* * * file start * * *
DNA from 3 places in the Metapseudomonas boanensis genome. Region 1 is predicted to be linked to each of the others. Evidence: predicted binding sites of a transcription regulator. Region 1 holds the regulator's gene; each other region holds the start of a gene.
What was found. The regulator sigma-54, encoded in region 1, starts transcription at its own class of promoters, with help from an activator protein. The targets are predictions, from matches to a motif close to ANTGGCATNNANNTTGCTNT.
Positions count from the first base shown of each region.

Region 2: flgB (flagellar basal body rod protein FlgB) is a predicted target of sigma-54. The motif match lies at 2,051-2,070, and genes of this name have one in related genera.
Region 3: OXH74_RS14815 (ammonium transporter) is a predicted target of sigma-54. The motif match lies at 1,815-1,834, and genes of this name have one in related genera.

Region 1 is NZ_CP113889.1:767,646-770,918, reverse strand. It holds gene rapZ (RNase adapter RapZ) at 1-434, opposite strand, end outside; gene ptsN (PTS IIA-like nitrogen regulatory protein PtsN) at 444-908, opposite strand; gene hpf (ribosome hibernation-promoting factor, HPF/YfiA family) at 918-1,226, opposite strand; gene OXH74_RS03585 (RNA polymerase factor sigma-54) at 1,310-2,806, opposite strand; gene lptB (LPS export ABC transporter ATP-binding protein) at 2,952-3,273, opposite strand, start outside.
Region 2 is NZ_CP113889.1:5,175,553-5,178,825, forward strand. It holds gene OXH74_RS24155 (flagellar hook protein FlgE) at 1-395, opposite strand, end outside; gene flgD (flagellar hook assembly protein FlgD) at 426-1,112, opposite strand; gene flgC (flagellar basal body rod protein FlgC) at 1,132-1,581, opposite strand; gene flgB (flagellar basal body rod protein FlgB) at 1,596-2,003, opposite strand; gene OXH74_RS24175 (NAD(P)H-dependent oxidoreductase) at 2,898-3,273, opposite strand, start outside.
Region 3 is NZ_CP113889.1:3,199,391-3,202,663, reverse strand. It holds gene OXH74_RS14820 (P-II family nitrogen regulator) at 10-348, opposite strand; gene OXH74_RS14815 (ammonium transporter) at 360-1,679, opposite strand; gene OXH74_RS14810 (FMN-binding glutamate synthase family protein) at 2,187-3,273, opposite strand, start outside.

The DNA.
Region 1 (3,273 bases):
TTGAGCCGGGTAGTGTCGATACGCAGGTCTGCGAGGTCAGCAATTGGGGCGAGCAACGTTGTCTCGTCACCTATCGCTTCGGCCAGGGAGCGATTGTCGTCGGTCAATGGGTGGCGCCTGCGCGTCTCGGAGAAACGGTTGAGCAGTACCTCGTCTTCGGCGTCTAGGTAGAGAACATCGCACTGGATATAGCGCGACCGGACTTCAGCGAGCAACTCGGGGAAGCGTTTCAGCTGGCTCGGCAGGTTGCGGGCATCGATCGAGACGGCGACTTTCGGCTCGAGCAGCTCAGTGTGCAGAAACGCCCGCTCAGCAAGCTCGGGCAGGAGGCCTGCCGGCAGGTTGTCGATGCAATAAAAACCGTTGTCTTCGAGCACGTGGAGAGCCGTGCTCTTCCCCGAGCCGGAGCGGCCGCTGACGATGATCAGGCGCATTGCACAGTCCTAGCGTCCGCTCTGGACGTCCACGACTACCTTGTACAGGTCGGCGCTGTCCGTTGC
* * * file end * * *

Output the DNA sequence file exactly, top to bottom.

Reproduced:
DNA from 3 places in the Metapseudomonas boanensis genome. Region 1 is predicted to be linked to each of the others. Evidence: predicted binding sites of a transcription regulator. Region 1 holds the regulator's gene; each other region holds the start of a gene.
What was found. The regulator sigma-54, encoded in region 1, starts transcription at its own class of promoters, with help from an activator protein. The targets are predictions, from matches to a motif close to ANTGGCATNNANNTTGCTNT.
Positions count from the first base shown of each region.

Region 2: flgB (flagellar basal body rod protein FlgB) is a predicted target of sigma-54. The motif match lies at 2,051-2,070, and genes of this name have one in related genera.
Region 3: OXH74_RS14815 (ammonium transporter) is a predicted target of sigma-54. The motif match lies at 1,815-1,834, and genes of this name have one in related genera.

Region 1 is NZ_CP113889.1:767,646-770,918, reverse strand. It holds gene rapZ (RNase adapter RapZ) at 1-434, opposite strand, end outside; gene ptsN (PTS IIA-like nitrogen regulatory protein PtsN) at 444-908, opposite strand; gene hpf (ribosome hibernation-promoting factor, HPF/YfiA family) at 918-1,226, opposite strand; gene OXH74_RS03585 (RNA polymerase factor sigma-54) at 1,310-2,806, opposite strand; gene lptB (LPS export ABC transporter ATP-binding protein) at 2,952-3,273, opposite strand, start outside.
Region 2 is NZ_CP113889.1:5,175,553-5,178,825, forward strand. It holds gene OXH74_RS24155 (flagellar hook protein FlgE) at 1-395, opposite strand, end outside; gene flgD (flagellar hook assembly protein FlgD) at 426-1,112, opposite strand; gene flgC (flagellar basal body rod protein FlgC) at 1,132-1,581, opposite strand; gene flgB (flagellar basal body rod protein FlgB) at 1,596-2,003, opposite strand; gene OXH74_RS24175 (NAD(P)H-dependent oxidoreductase) at 2,898-3,273, opposite strand, start outside.
Region 3 is NZ_CP113889.1:3,199,391-3,202,663, reverse strand. It holds gene OXH74_RS14820 (P-II family nitrogen regulator) at 10-348, opposite strand; gene OXH74_RS14815 (ammonium transporter) at 360-1,679, opposite strand; gene OXH74_RS14810 (FMN-binding glutamate synthase family protein) at 2,187-3,273, opposite strand, start outside.

The DNA.
Region 1 (3,273 bases):
TTGAGCCGGGTAGTGTCGATACGCAGGTCTGCGAGGTCAGCAATTGGGGCGAGCAACGTTGTCTCGTCACCTATCGCTTCGGCCAGGGAGCGATTGTCGTCGGTCAATGGGTGGCGCCTGCGCGTCTCGGAGAAACGGTTGAGCAGTACCTCGTCTTCGGCGTCTAGGTAGAGAACATCGCACTGGATATAGCGCGACCGGACTTCAGCGAGCAACTCGGGGAAGCGTTTCAGCTGGCTCGGCAGGTTGCGGGCATCGATCGAGACGGCGACTTTCGGCTCGAGCAGCTCAGTGTGCAGAAACGCCCGCTCAGCAAGCTCGGGCAGGAGGCCTGCCGGCAGGTTGTCGATGCAATAAAAACCGTTGTCTTCGAGCACGTGGAGAGCCGTGCTCTTCCCCGAGCCGGAGCGGCCGCTGACGATGATCAGGCGCATTGCACAGTCCTAGCGTCCGCTCTGGACGTCCACGACTACCTTGTACAGGTCGGCGCTGTCCGTTGC